Defense & National Security

Fort Campbell air warriors light up Oklahoma sky with C-RAM

Fort Campbell air warriors light up Oklahoma sky with C-RAM

FORT SILL, Okla. (June 6, 2013) — A loudspeaker blared “incoming, incoming, incoming” and Soldiers immediately dropped to the ground. A Counter — Rocket, Artillery and Mortar gun whirred as the weapon system tracked the threat. A four-second burst from the Gatling-type gun filled the air with tracer fire. Then the 300 rounds crackled as they exploded looking like a fireworks show that created a wall of flack which intercepted and destroyed the incoming mortar. The Soldiers scrambled to their feet and headed toward a bunker.

This was the scene May 26, at Thompson Hill Range here as 60 air defenders from B Battery, 2nd Battalion, 44th Air Defense Artillery, from Fort Campbell, Ky., participated in a Counter — Rocket, Artillery and Mortar, known as a C-RAM, live fire. The live fire was part of their six-week pre-deployment certification to prepare them for C-RAM missions at outposts.

“The certification is going smooth. The group of Soldiers ahead of us took out every target that came toward them,” said Sgt. Orlando Rodriguez, B/2-44th, air and missile defense crewmembers team chief.

Instructors and contractors from D Battery, 2nd Battalion, 6th ADA, at Fort Sill conducted the training which is something they do about every nine months with deploying ADA units that are given the C-RAM mission, said trainer Sgt. 1st Class Kleber Soriano, D/2-6th ADA, academics section.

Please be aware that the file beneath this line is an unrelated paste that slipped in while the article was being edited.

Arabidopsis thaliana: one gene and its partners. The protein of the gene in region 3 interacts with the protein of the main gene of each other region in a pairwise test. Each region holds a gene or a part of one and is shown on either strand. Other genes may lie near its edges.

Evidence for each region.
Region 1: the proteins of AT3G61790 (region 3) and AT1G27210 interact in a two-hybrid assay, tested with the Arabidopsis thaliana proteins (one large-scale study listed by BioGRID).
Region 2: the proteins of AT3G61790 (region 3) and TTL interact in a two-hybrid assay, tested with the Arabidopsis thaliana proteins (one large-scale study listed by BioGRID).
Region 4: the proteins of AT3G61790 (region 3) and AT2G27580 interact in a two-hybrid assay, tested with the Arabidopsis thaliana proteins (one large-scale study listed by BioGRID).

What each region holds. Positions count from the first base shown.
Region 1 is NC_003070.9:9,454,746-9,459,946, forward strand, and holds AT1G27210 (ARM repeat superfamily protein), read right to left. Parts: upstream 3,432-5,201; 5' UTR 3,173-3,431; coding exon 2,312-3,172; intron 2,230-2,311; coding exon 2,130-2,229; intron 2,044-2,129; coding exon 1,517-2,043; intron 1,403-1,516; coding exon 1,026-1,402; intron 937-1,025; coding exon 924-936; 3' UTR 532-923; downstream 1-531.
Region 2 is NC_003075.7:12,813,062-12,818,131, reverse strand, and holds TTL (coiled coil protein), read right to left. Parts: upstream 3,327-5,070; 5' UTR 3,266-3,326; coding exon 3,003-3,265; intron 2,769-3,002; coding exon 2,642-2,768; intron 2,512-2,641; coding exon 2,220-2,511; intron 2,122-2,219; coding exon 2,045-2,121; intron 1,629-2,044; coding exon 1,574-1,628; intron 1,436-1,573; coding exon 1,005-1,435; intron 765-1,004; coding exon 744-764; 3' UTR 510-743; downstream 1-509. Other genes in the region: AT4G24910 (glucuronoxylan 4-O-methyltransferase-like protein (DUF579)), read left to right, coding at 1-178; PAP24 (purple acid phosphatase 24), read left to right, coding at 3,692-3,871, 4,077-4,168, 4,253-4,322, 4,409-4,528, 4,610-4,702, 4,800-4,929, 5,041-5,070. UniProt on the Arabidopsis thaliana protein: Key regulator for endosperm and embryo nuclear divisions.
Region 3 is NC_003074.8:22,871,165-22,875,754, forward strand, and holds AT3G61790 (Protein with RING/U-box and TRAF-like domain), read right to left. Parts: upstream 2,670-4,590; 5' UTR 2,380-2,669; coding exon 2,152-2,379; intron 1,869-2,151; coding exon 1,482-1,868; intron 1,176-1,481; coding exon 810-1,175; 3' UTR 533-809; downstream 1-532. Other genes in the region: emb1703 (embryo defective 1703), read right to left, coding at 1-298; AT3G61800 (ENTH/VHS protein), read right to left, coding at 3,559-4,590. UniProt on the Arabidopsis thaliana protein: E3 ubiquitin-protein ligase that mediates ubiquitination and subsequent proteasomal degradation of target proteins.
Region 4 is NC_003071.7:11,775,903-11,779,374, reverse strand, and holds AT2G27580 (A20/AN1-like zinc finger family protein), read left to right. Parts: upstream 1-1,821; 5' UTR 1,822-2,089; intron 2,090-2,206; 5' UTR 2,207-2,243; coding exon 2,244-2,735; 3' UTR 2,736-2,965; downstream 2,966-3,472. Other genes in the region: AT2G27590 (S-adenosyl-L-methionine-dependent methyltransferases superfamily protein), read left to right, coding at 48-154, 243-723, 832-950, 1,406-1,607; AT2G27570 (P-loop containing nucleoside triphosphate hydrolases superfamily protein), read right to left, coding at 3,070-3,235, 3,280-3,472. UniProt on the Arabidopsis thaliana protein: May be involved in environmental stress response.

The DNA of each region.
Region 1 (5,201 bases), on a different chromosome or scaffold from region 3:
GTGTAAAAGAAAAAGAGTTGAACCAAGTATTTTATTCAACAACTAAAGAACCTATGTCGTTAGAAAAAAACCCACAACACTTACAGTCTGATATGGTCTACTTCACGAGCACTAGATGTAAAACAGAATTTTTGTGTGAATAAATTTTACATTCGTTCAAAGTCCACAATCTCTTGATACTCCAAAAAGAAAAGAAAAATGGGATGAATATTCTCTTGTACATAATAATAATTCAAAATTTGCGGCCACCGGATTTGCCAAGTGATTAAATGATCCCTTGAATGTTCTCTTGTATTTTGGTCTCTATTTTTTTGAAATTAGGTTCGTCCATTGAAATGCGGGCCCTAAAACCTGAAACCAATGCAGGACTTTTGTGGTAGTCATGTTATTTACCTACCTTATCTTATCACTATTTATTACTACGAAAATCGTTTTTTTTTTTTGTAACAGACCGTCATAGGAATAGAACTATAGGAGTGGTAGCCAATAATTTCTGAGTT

During the certification, the Fort Campbell short-range air defenders, who are a mix of Avenger missile crewmembers, air defense battle management system operators, and radar repairers, learn the C-RAM weapon system. The training culminates with about 10 days of live-fire training.

The biggest change from the Avenger system is learning the different procedures used by the C-RAM weapon system, Rodriguez said.

Raytheon contractor James Scott said the Avenger and C-RAM use similar electronics, but there is a different end process.

“It’s kind of like going from Microsoft to Apple,” he said.

One of the most challenging aspects of the certification is getting the gun crew and the engagement operations cell to communicate with each other, Soriano said.

“They need to learn how to work together and know what each other does,” he said.

Soriano emphasized that C-RAM is more than just an electric four-barrel gun that can fire 75 20mm high explosives rounds per second with a greater than 80 percent kill probability of mortar rounds.

Its layered network of counter-mortar radars can detect where mortars and rockets are coming from, he said. Soldiers can perform pattern analysis of the threats. This intelligence can be provided to, say, a forward operating base’s commander, who will then know where the threat is and how to address it.

Spc. Jason Campos, B/2-44th, air and missile defense crewmember, said he was looking forward to his first deployment, and using the C-RAM.

“After two years and three months, it’s really exciting for me,” he said.

Rodriguez said he believes his battery’s presence will definitely make a difference during deployment.

“I’m excited to get out there and help protect my team members from this enemy and indirect fire,” Rodriguez said.

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